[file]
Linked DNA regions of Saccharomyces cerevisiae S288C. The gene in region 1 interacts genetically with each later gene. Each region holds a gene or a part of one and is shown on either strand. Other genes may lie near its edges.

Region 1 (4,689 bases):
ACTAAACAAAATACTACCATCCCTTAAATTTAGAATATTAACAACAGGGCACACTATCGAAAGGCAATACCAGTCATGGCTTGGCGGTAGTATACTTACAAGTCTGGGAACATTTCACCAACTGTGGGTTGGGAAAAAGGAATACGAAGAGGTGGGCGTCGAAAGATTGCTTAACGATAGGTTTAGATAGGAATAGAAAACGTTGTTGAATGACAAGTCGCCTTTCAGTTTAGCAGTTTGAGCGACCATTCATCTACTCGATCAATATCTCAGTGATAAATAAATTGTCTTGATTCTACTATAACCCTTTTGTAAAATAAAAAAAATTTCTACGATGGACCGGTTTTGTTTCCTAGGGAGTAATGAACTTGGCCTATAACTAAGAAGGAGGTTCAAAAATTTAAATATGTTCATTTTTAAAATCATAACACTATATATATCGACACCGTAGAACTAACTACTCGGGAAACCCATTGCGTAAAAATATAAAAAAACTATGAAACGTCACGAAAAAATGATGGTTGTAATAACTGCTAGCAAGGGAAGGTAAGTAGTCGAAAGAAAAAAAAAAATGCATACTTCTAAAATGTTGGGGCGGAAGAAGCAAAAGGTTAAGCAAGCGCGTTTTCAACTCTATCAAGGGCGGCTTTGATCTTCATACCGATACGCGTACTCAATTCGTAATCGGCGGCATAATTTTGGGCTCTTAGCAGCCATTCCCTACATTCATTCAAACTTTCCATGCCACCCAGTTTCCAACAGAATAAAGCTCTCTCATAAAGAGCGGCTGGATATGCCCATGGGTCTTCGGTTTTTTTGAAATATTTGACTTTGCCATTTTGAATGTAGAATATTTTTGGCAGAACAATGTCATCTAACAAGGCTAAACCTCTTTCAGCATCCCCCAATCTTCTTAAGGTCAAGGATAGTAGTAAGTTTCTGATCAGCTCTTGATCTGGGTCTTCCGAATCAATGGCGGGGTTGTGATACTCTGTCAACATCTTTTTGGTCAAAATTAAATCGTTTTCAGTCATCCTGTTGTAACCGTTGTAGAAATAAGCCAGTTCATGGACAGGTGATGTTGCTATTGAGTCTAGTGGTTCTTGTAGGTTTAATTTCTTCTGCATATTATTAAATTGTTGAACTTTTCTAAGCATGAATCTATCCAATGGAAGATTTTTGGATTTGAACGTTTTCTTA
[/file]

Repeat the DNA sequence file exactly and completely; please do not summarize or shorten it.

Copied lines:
Linked DNA regions of Saccharomyces cerevisiae S288C. The gene in region 1 interacts genetically with each later gene. Each region holds a gene or a part of one and is shown on either strand. Other genes may lie near its edges.

Region 1 (4,689 bases):
ACTAAACAAAATACTACCATCCCTTAAATTTAGAATATTAACAACAGGGCACACTATCGAAAGGCAATACCAGTCATGGCTTGGCGGTAGTATACTTACAAGTCTGGGAACATTTCACCAACTGTGGGTTGGGAAAAAGGAATACGAAGAGGTGGGCGTCGAAAGATTGCTTAACGATAGGTTTAGATAGGAATAGAAAACGTTGTTGAATGACAAGTCGCCTTTCAGTTTAGCAGTTTGAGCGACCATTCATCTACTCGATCAATATCTCAGTGATAAATAAATTGTCTTGATTCTACTATAACCCTTTTGTAAAATAAAAAAAATTTCTACGATGGACCGGTTTTGTTTCCTAGGGAGTAATGAACTTGGCCTATAACTAAGAAGGAGGTTCAAAAATTTAAATATGTTCATTTTTAAAATCATAACACTATATATATCGACACCGTAGAACTAACTACTCGGGAAACCCATTGCGTAAAAATATAAAAAAACTATGAAACGTCACGAAAAAATGATGGTTGTAATAACTGCTAGCAAGGGAAGGTAAGTAGTCGAAAGAAAAAAAAAAATGCATACTTCTAAAATGTTGGGGCGGAAGAAGCAAAAGGTTAAGCAAGCGCGTTTTCAACTCTATCAAGGGCGGCTTTGATCTTCATACCGATACGCGTACTCAATTCGTAATCGGCGGCATAATTTTGGGCTCTTAGCAGCCATTCCCTACATTCATTCAAACTTTCCATGCCACCCAGTTTCCAACAGAATAAAGCTCTCTCATAAAGAGCGGCTGGATATGCCCATGGGTCTTCGGTTTTTTTGAAATATTTGACTTTGCCATTTTGAATGTAGAATATTTTTGGCAGAACAATGTCATCTAACAAGGCTAAACCTCTTTCAGCATCCCCCAATCTTCTTAAGGTCAAGGATAGTAGTAAGTTTCTGATCAGCTCTTGATCTGGGTCTTCCGAATCAATGGCGGGGTTGTGATACTCTGTCAACATCTTTTTGGTCAAAATTAAATCGTTTTCAGTCATCCTGTTGTAACCGTTGTAGAAATAAGCCAGTTCATGGACAGGTGATGTTGCTATTGAGTCTAGTGGTTCTTGTAGGTTTAATTTCTTCTGCATATTATTAAATTGTTGAACTTTTCTAAGCATGAATCTATCCAATGGAAGATTTTTGGATTTGAACGTTTTCTTA